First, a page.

Theresa May appears to be facing a growing backlash over social care proposals revealed in her party’s manifesto last week.
Under the proposals elderly people with assets of £100,000 or less will be offered protection from the cost of social care – an increase from the current £23,250 level in England, but a figure that some have questioned as not being high enough.
Other changes included a pledge to make winter fuel payments for elderly means tested, with the money saved going directly to fund health and social care, and a promise that no one, no matter how high their care costs, will have to sell their family home during their lifetime to pay for care costs.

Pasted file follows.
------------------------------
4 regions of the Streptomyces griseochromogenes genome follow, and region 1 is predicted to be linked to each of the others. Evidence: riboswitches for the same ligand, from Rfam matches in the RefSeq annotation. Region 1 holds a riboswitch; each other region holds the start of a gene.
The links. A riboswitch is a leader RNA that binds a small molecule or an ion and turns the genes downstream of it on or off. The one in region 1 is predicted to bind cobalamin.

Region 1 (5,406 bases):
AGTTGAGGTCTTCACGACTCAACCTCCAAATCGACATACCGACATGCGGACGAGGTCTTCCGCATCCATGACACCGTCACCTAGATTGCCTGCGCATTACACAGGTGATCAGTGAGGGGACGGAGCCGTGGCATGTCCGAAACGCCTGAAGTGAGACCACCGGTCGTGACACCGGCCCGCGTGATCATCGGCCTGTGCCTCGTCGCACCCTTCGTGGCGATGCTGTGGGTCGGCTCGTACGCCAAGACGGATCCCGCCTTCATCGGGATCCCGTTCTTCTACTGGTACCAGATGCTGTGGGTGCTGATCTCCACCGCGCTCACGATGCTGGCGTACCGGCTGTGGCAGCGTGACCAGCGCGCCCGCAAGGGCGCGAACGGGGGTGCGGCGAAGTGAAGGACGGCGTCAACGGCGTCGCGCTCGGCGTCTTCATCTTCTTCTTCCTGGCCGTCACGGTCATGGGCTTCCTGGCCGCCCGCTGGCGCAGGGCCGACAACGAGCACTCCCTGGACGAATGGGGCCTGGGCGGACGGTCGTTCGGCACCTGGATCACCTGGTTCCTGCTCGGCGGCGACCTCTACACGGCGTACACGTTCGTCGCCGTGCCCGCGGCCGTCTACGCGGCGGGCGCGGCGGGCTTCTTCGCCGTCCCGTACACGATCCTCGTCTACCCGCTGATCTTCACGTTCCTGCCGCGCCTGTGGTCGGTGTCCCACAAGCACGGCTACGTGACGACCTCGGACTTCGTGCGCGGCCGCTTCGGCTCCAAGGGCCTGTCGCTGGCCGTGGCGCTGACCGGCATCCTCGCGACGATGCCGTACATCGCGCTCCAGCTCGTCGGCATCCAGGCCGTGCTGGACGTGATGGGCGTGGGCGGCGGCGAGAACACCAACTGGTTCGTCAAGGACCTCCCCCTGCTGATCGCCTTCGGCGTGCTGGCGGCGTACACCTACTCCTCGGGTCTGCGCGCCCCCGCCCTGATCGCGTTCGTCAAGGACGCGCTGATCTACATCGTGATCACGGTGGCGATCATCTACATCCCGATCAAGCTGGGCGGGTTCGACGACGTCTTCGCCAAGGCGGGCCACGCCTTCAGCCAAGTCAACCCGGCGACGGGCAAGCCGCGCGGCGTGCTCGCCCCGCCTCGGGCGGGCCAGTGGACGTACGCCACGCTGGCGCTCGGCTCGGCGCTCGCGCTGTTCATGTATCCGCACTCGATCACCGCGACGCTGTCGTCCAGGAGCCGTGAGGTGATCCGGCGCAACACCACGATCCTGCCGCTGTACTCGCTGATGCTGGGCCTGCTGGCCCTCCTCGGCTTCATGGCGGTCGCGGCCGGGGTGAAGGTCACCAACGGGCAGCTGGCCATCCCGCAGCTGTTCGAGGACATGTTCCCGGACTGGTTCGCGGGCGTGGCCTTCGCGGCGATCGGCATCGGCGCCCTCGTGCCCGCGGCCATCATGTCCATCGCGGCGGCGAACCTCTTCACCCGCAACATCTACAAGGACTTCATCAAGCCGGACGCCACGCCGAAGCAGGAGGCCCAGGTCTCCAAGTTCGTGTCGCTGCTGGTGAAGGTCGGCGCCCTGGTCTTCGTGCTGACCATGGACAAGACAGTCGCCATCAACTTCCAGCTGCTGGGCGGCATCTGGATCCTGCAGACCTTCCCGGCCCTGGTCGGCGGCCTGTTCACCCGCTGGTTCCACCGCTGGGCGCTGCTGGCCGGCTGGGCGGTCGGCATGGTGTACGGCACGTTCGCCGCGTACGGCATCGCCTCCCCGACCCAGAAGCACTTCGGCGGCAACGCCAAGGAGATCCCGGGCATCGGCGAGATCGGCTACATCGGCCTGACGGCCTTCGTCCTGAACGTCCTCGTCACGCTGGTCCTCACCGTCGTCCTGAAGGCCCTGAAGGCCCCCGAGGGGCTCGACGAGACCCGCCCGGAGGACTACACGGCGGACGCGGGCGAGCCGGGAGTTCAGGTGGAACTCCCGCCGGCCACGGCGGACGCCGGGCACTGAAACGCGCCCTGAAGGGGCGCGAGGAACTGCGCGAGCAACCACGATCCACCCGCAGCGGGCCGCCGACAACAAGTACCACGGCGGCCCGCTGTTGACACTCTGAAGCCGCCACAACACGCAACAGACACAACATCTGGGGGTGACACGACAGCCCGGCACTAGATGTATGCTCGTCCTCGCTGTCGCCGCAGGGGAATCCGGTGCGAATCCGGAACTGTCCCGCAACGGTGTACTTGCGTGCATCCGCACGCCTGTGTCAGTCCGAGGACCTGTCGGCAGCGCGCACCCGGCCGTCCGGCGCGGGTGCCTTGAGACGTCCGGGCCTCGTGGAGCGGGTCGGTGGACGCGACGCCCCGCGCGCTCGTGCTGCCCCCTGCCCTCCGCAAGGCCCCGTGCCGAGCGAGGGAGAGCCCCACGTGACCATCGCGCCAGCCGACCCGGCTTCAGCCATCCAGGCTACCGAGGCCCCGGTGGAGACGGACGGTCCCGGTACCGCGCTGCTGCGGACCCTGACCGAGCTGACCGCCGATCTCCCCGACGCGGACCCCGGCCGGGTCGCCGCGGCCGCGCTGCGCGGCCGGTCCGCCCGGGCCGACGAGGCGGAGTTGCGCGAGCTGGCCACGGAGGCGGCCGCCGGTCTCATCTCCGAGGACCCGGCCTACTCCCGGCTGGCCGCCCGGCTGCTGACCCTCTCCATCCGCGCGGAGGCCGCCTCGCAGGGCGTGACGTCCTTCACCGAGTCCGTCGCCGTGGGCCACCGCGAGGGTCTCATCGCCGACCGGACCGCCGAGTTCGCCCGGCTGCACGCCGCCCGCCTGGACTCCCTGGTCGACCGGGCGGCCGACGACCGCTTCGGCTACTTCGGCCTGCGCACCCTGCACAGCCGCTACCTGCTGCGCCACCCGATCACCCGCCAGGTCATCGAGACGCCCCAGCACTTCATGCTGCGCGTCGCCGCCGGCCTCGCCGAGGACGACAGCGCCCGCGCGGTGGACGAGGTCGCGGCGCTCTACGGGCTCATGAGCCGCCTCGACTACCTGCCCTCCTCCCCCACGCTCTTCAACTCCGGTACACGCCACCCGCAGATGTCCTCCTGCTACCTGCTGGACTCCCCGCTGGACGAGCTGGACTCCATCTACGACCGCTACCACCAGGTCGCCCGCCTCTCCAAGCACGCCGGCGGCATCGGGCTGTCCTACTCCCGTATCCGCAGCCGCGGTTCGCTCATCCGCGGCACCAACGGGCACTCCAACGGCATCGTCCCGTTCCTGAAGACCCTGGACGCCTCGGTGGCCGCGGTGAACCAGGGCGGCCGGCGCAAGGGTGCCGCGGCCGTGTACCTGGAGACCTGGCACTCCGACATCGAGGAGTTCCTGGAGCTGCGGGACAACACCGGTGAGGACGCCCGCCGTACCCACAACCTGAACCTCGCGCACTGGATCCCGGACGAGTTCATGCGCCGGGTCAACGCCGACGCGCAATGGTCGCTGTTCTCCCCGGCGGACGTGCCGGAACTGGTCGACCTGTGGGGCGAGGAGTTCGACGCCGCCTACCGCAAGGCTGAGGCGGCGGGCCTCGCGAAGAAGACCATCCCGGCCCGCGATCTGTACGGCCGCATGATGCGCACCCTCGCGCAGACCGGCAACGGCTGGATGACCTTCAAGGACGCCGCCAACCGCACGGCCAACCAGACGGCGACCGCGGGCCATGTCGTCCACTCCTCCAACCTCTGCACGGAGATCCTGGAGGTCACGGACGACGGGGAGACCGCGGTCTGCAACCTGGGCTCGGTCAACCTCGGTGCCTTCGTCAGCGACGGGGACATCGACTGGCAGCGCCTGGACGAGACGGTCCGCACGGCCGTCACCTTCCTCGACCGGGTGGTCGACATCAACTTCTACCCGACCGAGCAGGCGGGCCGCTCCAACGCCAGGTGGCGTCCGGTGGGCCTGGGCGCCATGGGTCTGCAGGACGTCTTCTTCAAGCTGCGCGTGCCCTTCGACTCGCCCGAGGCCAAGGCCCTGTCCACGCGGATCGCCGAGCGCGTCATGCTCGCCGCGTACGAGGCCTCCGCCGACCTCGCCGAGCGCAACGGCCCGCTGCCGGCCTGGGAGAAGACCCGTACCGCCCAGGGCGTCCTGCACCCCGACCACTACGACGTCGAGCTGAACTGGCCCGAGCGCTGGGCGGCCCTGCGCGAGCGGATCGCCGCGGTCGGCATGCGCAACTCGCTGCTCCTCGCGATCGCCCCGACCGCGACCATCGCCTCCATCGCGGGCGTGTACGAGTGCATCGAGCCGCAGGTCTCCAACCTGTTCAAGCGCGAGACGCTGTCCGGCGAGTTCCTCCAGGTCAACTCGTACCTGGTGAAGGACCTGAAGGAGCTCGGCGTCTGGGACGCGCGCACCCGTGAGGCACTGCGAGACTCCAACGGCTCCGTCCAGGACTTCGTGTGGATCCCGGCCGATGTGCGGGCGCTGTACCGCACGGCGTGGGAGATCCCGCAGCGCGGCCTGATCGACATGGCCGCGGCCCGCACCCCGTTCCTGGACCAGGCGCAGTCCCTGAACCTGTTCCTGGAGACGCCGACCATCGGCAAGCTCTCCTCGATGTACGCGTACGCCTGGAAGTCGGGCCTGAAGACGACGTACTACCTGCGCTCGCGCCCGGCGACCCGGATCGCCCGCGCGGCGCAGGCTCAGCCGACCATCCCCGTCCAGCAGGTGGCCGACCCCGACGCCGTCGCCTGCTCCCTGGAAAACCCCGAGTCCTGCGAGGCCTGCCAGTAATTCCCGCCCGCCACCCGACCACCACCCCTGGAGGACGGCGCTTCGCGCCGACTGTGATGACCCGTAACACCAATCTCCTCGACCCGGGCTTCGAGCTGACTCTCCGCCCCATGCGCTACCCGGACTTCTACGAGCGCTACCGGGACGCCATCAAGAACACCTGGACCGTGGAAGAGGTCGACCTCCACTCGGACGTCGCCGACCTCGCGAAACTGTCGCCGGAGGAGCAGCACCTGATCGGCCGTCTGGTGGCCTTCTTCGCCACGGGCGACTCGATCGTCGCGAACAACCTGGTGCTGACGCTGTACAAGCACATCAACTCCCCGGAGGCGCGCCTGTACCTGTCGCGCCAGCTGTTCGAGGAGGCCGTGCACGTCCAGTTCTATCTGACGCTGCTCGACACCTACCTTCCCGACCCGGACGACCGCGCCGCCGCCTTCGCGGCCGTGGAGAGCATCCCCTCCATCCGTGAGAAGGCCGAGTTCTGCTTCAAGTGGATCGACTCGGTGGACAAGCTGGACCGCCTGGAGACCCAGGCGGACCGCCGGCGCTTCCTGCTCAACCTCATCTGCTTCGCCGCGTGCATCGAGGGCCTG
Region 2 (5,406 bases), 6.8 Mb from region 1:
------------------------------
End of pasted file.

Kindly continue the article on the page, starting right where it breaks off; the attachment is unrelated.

Concerns about these plans were raised though when Mrs May hit the campaign trail in Ealing on Saturday with one voter going so far as to tell the Tory leader she was a “bit unnerved” about the care changes.
Mrs May has said the aim of the pledge is to ensure that if someone needs to go into care or be cared for at home in their old age then “they don’t have to sell their house during their lifetime”.
A Tory spokesperson also said that under Labour’s plans for inheritance tax “millions of homes will be far worse off” after the opposition party labelled the pledges a dementia tax”.